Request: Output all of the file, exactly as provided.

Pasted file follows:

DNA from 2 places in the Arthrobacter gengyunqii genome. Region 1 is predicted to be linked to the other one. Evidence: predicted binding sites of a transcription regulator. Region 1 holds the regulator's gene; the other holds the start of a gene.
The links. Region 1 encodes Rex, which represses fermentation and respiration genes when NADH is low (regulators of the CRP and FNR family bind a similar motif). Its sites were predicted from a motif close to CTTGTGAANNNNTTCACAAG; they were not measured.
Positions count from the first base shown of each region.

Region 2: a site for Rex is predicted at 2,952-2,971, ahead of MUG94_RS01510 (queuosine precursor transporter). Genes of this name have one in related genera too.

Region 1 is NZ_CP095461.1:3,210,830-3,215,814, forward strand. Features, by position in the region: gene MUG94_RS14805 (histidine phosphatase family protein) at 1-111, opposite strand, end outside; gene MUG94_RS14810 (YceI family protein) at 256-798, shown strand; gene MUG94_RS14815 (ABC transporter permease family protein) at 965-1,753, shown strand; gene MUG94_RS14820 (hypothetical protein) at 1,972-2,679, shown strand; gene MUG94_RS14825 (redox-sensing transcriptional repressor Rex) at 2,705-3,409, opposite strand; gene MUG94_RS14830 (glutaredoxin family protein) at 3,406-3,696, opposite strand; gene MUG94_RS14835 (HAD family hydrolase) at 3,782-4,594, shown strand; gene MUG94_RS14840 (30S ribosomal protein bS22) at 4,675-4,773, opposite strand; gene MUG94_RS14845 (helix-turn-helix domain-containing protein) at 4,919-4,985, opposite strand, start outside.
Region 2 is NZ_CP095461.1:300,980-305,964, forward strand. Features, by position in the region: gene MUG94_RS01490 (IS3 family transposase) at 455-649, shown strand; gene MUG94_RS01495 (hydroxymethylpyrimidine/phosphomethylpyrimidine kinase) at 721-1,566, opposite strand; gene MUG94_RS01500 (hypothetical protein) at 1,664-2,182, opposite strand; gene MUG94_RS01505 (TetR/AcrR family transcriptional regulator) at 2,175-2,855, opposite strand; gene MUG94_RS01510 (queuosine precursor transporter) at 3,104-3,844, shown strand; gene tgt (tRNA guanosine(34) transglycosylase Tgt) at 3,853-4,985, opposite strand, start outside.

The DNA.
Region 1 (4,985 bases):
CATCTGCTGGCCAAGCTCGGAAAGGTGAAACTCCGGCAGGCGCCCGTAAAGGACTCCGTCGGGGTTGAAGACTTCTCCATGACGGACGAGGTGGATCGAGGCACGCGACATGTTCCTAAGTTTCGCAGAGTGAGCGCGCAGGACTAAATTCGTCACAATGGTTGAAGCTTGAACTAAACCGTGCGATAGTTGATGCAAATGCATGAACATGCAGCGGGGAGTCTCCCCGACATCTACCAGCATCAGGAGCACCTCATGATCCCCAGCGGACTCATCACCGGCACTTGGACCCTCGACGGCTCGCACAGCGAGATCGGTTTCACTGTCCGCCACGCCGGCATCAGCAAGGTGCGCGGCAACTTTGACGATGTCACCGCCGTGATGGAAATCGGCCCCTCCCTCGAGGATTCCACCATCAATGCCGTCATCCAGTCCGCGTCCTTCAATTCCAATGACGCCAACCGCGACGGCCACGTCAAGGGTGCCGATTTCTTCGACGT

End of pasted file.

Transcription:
DNA from 2 places in the Arthrobacter gengyunqii genome. Region 1 is predicted to be linked to the other one. Evidence: predicted binding sites of a transcription regulator. Region 1 holds the regulator's gene; the other holds the start of a gene.
The links. Region 1 encodes Rex, which represses fermentation and respiration genes when NADH is low (regulators of the CRP and FNR family bind a similar motif). Its sites were predicted from a motif close to CTTGTGAANNNNTTCACAAG; they were not measured.
Positions count from the first base shown of each region.

Region 2: a site for Rex is predicted at 2,952-2,971, ahead of MUG94_RS01510 (queuosine precursor transporter). Genes of this name have one in related genera too.

Region 1 is NZ_CP095461.1:3,210,830-3,215,814, forward strand. Features, by position in the region: gene MUG94_RS14805 (histidine phosphatase family protein) at 1-111, opposite strand, end outside; gene MUG94_RS14810 (YceI family protein) at 256-798, shown strand; gene MUG94_RS14815 (ABC transporter permease family protein) at 965-1,753, shown strand; gene MUG94_RS14820 (hypothetical protein) at 1,972-2,679, shown strand; gene MUG94_RS14825 (redox-sensing transcriptional repressor Rex) at 2,705-3,409, opposite strand; gene MUG94_RS14830 (glutaredoxin family protein) at 3,406-3,696, opposite strand; gene MUG94_RS14835 (HAD family hydrolase) at 3,782-4,594, shown strand; gene MUG94_RS14840 (30S ribosomal protein bS22) at 4,675-4,773, opposite strand; gene MUG94_RS14845 (helix-turn-helix domain-containing protein) at 4,919-4,985, opposite strand, start outside.
Region 2 is NZ_CP095461.1:300,980-305,964, forward strand. Features, by position in the region: gene MUG94_RS01490 (IS3 family transposase) at 455-649, shown strand; gene MUG94_RS01495 (hydroxymethylpyrimidine/phosphomethylpyrimidine kinase) at 721-1,566, opposite strand; gene MUG94_RS01500 (hypothetical protein) at 1,664-2,182, opposite strand; gene MUG94_RS01505 (TetR/AcrR family transcriptional regulator) at 2,175-2,855, opposite strand; gene MUG94_RS01510 (queuosine precursor transporter) at 3,104-3,844, shown strand; gene tgt (tRNA guanosine(34) transglycosylase Tgt) at 3,853-4,985, opposite strand, start outside.

The DNA.
Region 1 (4,985 bases):
CATCTGCTGGCCAAGCTCGGAAAGGTGAAACTCCGGCAGGCGCCCGTAAAGGACTCCGTCGGGGTTGAAGACTTCTCCATGACGGACGAGGTGGATCGAGGCACGCGACATGTTCCTAAGTTTCGCAGAGTGAGCGCGCAGGACTAAATTCGTCACAATGGTTGAAGCTTGAACTAAACCGTGCGATAGTTGATGCAAATGCATGAACATGCAGCGGGGAGTCTCCCCGACATCTACCAGCATCAGGAGCACCTCATGATCCCCAGCGGACTCATCACCGGCACTTGGACCCTCGACGGCTCGCACAGCGAGATCGGTTTCACTGTCCGCCACGCCGGCATCAGCAAGGTGCGCGGCAACTTTGACGATGTCACCGCCGTGATGGAAATCGGCCCCTCCCTCGAGGATTCCACCATCAATGCCGTCATCCAGTCCGCGTCCTTCAATTCCAATGACGCCAACCGCGACGGCCACGTCAAGGGTGCCGATTTCTTCGACGT